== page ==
T-Mobile G-Slate Hands-On: Who Wants 3D Lite?S

Under the hood, there's not much separating the T-Mobile G-Slate from its nearest known competitor, the Motorola Xoom. Both run stock builds of Android Honeycomb. Both use the Tegra 2 chipset. Both have 1 gig of RAM. Both come equipped with 5 megapixel and 2 megapixel rear/front cameras. So what's different? Aside from size, the G-Slate uses T-Mobile's 4G-ish network and has "3D" capabilities, if you really want to call it that.

T-Mobile G-Slate Hands-On: Who Wants 3D Lite?S

At 8.9-inches, it's noticeably smaller than a 10-inch tablet, but not so small that you're yearning for the extra real estate. Like the Xoom, the G-Slate is a half-inch thick and it weighs about 1.4 pounds, so it's a bit heavier in the hand than the iPad.

T-Mobile's 4G mobile broadband is certainly faster than most 3G networks and can load pages and videos in a reasonable amount of time. Reception issues are a non-issue (around NYC, at least). But again, this is not LTE, nor is it WiMax. It's HSPA that's been beefed up.

T-Mobile G-Slate Hands-On: Who Wants 3D Lite?S

When it comes to the 3D functionality, I'm not really sure why they bothered. The display doesn't support 3D video files. The stereoscopic cameras shoot in 3D, but you need to output it to a 3D-capable display to be able to view anything you shoot. And their solution for 3D on the tablet is anaglyphic 3D recording (and viewing) of videos and photos. Unfortunately, this isn't 1995, and most people aren't going to be impressed by stuff popping out at them in red and blue (at least, I hope not). Simply put, 3D is a gimmick on the G-Slate.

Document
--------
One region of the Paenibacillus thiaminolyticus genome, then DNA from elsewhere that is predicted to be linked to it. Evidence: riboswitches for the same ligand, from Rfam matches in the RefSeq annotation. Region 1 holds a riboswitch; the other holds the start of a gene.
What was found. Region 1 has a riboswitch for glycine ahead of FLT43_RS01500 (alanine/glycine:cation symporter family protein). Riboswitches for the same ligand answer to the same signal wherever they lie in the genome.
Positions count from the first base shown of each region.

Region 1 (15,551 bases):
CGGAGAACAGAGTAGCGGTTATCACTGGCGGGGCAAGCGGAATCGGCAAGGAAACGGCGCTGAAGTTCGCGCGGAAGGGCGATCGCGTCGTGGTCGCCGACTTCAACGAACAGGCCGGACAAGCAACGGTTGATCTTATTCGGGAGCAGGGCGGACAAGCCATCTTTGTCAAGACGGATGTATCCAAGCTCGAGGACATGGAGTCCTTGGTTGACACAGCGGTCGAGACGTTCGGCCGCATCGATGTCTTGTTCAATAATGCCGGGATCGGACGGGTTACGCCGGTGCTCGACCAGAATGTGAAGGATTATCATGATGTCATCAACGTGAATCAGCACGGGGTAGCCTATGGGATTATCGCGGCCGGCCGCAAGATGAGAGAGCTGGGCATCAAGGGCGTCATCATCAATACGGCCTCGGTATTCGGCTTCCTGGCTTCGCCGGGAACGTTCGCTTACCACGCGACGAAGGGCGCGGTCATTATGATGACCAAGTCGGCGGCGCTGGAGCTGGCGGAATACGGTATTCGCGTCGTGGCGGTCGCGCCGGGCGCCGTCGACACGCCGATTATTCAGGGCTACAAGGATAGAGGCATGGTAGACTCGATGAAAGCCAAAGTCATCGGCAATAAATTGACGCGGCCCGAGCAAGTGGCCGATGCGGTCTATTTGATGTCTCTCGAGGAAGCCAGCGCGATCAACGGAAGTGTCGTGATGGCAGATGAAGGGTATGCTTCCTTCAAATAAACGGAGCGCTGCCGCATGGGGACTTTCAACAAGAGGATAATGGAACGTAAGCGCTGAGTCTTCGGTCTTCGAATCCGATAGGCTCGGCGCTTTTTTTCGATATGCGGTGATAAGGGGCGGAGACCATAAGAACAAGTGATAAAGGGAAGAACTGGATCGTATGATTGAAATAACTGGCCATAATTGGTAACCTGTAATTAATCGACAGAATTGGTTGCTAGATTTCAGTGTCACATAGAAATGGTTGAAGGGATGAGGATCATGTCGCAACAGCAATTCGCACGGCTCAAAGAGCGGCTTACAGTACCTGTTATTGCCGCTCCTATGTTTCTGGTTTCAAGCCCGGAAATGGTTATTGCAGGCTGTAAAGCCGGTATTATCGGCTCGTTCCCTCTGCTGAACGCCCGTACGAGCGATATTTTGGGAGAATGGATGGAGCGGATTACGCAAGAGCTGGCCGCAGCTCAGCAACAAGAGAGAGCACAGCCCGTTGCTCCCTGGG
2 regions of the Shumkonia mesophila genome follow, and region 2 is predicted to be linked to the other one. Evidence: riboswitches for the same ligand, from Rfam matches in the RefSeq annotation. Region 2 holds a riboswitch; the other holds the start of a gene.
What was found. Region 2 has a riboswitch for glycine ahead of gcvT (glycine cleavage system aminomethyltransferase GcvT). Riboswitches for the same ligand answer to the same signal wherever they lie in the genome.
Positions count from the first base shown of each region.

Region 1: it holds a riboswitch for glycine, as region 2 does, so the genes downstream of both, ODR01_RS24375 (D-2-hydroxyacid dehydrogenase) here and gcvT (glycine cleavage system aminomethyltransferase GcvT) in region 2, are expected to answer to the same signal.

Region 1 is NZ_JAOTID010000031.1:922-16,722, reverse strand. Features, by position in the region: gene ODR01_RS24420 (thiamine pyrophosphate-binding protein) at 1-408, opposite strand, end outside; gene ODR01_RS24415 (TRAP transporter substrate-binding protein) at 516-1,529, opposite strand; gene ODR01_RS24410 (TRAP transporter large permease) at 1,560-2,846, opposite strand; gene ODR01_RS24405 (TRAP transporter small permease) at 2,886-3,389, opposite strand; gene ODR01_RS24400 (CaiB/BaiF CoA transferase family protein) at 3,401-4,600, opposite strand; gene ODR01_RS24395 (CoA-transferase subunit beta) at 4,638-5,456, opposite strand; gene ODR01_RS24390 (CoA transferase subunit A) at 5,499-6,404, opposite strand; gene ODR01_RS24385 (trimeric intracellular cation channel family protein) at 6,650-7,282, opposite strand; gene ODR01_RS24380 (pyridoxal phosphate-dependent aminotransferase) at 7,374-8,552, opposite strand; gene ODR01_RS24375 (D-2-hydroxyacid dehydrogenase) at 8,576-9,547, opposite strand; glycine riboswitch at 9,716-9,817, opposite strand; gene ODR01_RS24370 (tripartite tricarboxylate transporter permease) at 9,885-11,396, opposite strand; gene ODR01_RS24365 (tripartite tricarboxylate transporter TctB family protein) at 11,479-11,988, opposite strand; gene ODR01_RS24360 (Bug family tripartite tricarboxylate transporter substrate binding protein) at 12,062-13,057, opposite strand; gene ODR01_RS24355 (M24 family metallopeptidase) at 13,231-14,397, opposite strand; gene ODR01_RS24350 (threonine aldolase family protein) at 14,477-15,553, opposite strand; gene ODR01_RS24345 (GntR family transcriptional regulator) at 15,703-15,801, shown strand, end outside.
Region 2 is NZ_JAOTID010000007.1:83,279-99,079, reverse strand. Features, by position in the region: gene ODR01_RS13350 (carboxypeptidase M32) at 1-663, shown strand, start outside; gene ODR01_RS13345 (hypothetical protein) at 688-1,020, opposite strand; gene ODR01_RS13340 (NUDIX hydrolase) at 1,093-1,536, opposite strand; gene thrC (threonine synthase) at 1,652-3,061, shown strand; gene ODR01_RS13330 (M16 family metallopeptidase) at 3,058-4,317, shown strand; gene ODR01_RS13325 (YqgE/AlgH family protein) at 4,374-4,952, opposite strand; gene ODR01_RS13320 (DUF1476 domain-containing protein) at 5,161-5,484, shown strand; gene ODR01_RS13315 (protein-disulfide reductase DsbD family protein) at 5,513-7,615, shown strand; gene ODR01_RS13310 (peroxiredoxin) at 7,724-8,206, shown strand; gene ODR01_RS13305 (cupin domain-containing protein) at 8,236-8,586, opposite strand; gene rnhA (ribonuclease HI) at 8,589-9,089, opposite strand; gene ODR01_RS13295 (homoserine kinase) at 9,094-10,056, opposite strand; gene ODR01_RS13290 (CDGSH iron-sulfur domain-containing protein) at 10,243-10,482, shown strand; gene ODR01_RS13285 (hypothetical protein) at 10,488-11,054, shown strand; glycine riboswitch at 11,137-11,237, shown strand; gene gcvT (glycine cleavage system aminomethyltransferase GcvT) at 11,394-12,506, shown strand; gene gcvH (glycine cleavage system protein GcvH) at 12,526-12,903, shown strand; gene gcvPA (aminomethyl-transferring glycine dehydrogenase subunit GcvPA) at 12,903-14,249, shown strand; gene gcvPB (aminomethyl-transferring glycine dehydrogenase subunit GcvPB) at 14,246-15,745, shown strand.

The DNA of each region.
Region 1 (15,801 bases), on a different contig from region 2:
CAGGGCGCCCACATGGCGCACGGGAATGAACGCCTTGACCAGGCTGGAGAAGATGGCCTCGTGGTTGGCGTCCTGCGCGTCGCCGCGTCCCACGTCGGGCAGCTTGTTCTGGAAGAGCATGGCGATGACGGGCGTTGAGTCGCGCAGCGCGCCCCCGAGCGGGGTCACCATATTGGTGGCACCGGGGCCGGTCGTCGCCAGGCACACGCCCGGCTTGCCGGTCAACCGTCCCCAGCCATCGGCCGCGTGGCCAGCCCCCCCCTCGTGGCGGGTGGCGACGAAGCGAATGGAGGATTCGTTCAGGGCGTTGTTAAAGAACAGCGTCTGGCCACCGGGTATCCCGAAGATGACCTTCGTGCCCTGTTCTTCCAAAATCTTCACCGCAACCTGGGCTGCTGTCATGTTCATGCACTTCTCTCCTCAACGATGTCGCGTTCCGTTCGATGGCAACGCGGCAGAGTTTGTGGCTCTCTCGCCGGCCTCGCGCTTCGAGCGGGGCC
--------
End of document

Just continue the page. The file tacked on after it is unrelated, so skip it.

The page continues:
As for the other aspects of the G-Slate, navigating through the Honeycomb UI feels smooth, and apps are generally speedy. The browser zips through pages that aren't burdened with photos and Flash and javascript, but tends to hiccup when faced with any of those items.

The Flash 10.2 beta is also available for the G-Slate, and it works...mostly. It'll play videos smaller than 720p and load most Flash elements in web pages. But its inclusion is not life changing and HTML5 video is still smoother on this thing. Often, there are noticeable artifacts during playback and a bit of choppiness. But if you really need to view Flash content, it does the job.

The 1280x768 screen looks sharp at 168 dpi, but has a bit of a greenish tint to it. It tracks taps and finger presses well, though scrolling could be a bit more responsive (which becomes apparent while web browsing).

So other than some irrelevant 3D features, and mobile carriers, the G-Slate isn't all that different from the Xoom—they basically have the same guts. If you're debating between the two, it'll mostly come down to size preference.